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Papers of the Week

Papers: 4 Jun 2022 - 10 Jun 2022

2022 Jun 04

Exp Neurol

Is there hemispheric specialization in the chronic pain brain?


Tajerian M, Amrami M, Betancourt J M
Exp Neurol. 2022 Jun 04:114137.
PMID: 35671801.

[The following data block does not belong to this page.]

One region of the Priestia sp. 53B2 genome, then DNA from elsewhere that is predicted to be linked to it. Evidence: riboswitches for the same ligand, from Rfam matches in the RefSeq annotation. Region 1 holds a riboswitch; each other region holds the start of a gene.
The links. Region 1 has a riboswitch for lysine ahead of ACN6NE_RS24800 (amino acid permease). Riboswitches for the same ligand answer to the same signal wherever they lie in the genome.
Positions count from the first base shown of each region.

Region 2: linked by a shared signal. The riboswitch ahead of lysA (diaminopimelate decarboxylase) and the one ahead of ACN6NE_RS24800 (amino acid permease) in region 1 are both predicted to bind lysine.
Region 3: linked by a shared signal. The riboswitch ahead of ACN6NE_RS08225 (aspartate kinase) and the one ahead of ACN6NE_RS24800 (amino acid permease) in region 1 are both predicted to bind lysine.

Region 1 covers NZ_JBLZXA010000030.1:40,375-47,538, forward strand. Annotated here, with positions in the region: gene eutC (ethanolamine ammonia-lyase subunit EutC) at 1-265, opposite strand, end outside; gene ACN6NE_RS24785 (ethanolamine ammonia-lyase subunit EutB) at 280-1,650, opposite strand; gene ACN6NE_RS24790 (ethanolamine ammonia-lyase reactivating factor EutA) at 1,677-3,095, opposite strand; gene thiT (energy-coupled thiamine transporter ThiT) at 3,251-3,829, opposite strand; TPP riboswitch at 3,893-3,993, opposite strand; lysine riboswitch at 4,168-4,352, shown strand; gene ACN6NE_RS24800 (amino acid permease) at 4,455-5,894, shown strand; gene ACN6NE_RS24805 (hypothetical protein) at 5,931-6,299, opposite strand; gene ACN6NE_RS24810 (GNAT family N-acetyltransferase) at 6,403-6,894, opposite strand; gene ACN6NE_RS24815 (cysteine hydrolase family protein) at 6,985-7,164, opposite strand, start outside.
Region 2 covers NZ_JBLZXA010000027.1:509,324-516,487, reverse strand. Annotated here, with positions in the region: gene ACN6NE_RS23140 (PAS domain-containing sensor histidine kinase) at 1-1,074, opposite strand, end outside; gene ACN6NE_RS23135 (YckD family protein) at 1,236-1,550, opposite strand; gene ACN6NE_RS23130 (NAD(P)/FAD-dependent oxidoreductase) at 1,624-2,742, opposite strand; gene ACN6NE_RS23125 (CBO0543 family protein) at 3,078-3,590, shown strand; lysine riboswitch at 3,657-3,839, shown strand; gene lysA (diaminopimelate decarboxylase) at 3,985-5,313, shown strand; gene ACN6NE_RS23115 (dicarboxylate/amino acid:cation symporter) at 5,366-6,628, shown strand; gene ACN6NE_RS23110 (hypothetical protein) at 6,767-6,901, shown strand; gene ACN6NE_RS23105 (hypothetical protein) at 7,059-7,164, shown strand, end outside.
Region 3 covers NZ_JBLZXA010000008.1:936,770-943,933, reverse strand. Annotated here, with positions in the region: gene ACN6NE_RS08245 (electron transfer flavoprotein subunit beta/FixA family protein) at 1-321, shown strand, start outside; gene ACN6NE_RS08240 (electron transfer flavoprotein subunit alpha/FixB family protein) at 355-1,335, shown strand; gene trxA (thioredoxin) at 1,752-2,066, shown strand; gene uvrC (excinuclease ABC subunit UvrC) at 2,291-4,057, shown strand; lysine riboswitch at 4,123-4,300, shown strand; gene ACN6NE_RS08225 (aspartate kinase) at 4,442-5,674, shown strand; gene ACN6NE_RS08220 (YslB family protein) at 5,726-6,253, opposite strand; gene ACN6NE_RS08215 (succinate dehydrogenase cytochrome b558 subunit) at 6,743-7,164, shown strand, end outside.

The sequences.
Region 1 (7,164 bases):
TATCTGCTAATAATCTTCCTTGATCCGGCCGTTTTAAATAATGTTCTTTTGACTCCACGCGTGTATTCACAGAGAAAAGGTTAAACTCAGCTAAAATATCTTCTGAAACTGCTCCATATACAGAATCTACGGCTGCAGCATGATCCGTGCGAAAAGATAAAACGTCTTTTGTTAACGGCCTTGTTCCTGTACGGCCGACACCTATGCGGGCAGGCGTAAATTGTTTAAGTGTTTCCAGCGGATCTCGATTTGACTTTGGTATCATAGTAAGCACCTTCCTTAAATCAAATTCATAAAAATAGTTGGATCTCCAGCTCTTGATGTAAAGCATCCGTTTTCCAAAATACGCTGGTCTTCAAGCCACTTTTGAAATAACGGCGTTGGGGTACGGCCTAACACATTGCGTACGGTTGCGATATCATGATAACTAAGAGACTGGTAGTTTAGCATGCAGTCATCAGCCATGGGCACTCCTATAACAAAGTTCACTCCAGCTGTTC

Organismal bilateral symmetry is associated with near-identical halves of the central nervous system, with certain functions displaying specialization through one brain hemisphere. The processing of pain in the brain as well as brain plasticity in the context of painful injuries have garnered much attention in recent decades. Noninvasive brain imaging studies in pain-free human subjects have identified multiple brain regions that are linked to the sensory and affective components of pain. Longlasting adaptations in brains of chronic pain sufferers have likewise been described, suggesting a mechanism for pain chronification. Invasive molecular and biochemical studies in animal models have expanded on these findings, with added emphasis on the role of specific genes and molecules involved. To date, the extent of hemispheric asymmetry in the context of pain is not well-understood. This topical review evaluates the evidence of hemispheric specialization observed in humans and rodent models of pain and compares it to findings where such asymmetry is absent. Our review shows conflicting information regarding the existence of pain-related asymmetry, and if so, the side to which it can be localized. This could be due to the heterogeneity of pain processing pathways, heterogeneity in study parameters, as well as differences in data reporting. With the advent of progressively sophisticated non-invasive tools that can be used in human subjects, in addition to more precise methods to visualize and control specific brain regions or neuronal ensembles in animal models, we predict that the next few decades will witness a better understanding of the supraspinal control and processing of chronic pain, including the role of each of its hemispheres.